‘It’s my right to die’

By Zelda Venter Time of article published Apr 30, 2015

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Pretoria - Cape Town advocate Robin Stransham-Ford, who is terminally ill with prostate cancer, will know on Thursday whether doctors may assist him to die.

He asked Pretoria High Court Judge Hans Fabricius to declare that he may end his life by way of assisted death.

The 65-year-old, who is in the process of dying, but would like to do this with dignity, is asking for a ruling that he may ask a medical practitioner to end his life.

As the law now stands, assisted suicide is illegal and the doctor who assists a patient in this regard, can be criminally prosecuted.

Stransham-Ford, however, is asking Judge Fabricius to declare that the medical practitioner who assists him, not be held accountable in any way – either criminally or civilly.

The ministers of Health and Justice, the Health Professions Council of South Africa and the national director of public prosecutions opposed the application, as did Doctors for Life and NGO, Cause for Justice, whose members were admitted as friends of the court.

But following a day of debating the legal as well as the moral issues surrounding assisted death, most of the parties, by late Wednesday conceded to a possible draft order which may allow Stransham-Ford to be assisted in dying.

This proposed draft is expected to be streamlined on Thursday, after the input from counsel of Justice Minister Michael Masutha, who first has to take instructions overnight.

Judge Fabricius will only then make his final order.

The terms of a possible order which were debated, but are expected to be streamlined, included that a doctor who is willing to assist may do so by either administering a “lethal agent” to Stransham-Ford, or provide him with this to administer himself.

It was further proposed the order read that any doctor who acceded to this request, shall not act unlawfully and thus not be subjected to criminal prosecution or disciplinary proceedings.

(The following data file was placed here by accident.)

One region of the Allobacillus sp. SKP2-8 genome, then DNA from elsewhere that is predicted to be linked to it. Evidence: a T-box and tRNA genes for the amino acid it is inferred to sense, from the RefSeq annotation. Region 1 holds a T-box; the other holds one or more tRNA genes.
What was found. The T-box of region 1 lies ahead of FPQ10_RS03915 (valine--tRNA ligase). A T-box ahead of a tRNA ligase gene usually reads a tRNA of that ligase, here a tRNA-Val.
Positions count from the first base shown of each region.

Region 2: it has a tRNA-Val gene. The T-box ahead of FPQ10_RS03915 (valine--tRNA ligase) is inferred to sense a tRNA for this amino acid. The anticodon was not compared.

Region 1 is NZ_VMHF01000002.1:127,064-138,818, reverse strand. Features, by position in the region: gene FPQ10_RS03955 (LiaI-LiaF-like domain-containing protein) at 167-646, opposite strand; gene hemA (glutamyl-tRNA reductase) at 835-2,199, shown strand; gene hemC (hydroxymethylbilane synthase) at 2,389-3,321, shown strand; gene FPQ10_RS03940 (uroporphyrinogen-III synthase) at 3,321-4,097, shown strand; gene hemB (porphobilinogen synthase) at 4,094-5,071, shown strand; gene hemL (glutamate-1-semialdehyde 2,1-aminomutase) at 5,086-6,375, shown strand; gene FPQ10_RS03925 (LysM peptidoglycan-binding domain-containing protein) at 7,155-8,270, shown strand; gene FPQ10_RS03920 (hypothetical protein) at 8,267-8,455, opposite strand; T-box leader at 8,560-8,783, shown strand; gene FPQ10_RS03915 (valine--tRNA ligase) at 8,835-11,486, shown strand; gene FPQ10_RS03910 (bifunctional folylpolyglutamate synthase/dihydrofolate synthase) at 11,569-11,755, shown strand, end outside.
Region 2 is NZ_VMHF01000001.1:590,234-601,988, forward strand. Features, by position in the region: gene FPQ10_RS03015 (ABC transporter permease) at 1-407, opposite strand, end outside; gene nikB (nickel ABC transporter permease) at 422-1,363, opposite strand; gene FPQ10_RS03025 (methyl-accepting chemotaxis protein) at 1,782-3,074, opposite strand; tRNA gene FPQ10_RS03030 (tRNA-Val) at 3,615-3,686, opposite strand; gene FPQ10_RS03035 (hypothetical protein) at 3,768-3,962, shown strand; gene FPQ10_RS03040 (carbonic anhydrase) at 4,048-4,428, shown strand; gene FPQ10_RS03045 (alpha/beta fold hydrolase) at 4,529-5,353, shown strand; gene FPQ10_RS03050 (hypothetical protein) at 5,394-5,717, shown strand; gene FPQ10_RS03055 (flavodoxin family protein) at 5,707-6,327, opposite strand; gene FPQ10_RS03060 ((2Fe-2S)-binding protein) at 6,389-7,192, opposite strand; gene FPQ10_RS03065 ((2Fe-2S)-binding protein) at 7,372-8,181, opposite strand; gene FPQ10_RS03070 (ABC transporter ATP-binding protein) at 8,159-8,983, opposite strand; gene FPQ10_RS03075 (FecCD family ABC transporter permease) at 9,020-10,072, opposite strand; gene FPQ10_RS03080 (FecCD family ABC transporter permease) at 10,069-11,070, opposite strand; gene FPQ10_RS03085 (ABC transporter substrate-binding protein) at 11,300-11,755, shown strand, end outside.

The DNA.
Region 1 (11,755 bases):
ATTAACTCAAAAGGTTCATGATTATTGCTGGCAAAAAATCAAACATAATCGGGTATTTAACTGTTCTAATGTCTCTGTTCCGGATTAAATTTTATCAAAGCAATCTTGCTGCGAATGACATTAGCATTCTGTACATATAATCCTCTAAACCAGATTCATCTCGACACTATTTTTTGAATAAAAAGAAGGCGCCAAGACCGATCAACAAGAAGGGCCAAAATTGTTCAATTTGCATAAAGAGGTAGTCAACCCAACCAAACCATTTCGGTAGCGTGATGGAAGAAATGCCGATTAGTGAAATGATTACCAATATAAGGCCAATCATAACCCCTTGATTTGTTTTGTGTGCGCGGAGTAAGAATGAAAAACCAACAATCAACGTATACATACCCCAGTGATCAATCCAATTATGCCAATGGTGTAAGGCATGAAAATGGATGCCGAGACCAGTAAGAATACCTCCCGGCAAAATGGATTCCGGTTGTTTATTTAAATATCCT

It was also debated that if granted, this order will only be applicable to this case, as each case in future will have to be dealt with on its own merits.

At the start of Wednesday’s proceedings, the judge ruled the matter was urgent, saying it would take about six months if the matter was heard on the ordinary court roll, which would be too late. The respondents said the matters under debate were too vast to be heard on an urgent basis, as various stake holders should first give their input.

But the judge questioned “what other remedy is open to the applicant?” He said it was his duty to develop the common law when necessary.

In this case Stransham-Ford motivated his application, saying he is dying and he wanted to do so with dignity. “It is not correct to say from now on it will be a free for all,” the judge commented.

He further said while doctors made a “song and a dance” about ethics in this case, it was not a new topic, but one which had been debated for thousands of years.

He questioned what would happen if a doctor injected a terminally ill patient with an overdose of morphine, knowing it could lead to heart failure. “Is that not a classic case of dolus eventualis?” (knowing death is going to occur and reconciling yourself with it).

It was argued on behalf of the applicant that he had a right to die with dignity, but the law didn’t allow it. “We are inclined to treat our animals better,” the advocate said, adding that people connected to life support, were in a better position. They could simply ask for it to be switched off.

While the respondents said they had sympathy with the applicant, he had no right to involve a third party – a doctor – to assist him. It was argued that he could commit suicide, as it was not against the law.

One of the biggest concerns was that if the order was granted, it would open the floodgates for others to follow.

It was said while this applicant had the means to turn to court, the poor did not, while the Constitution said all were equal before the law.

Other arguments included that it was a criminal offence to assist someone in dying, and the court could never order it to be legal.

Stransham-Ford was accused by some as being selfish, as he would not have to face the consequences after his death.

Judge Fabricius was told that this case couldn’t be compared to a life support machine being switched off, as in that case “nature would take its course.”

While the legal and moral aspects were debated for the bulk of the day, the judge time and again referred to the plight of Stransham-Ford and the immense pain he was suffering, asking whether this should simply be ignored.

Members of lobby group Dignity SA, meanwhile, protested outside court, showing their support for Stransham-Ford.

Pretoria News

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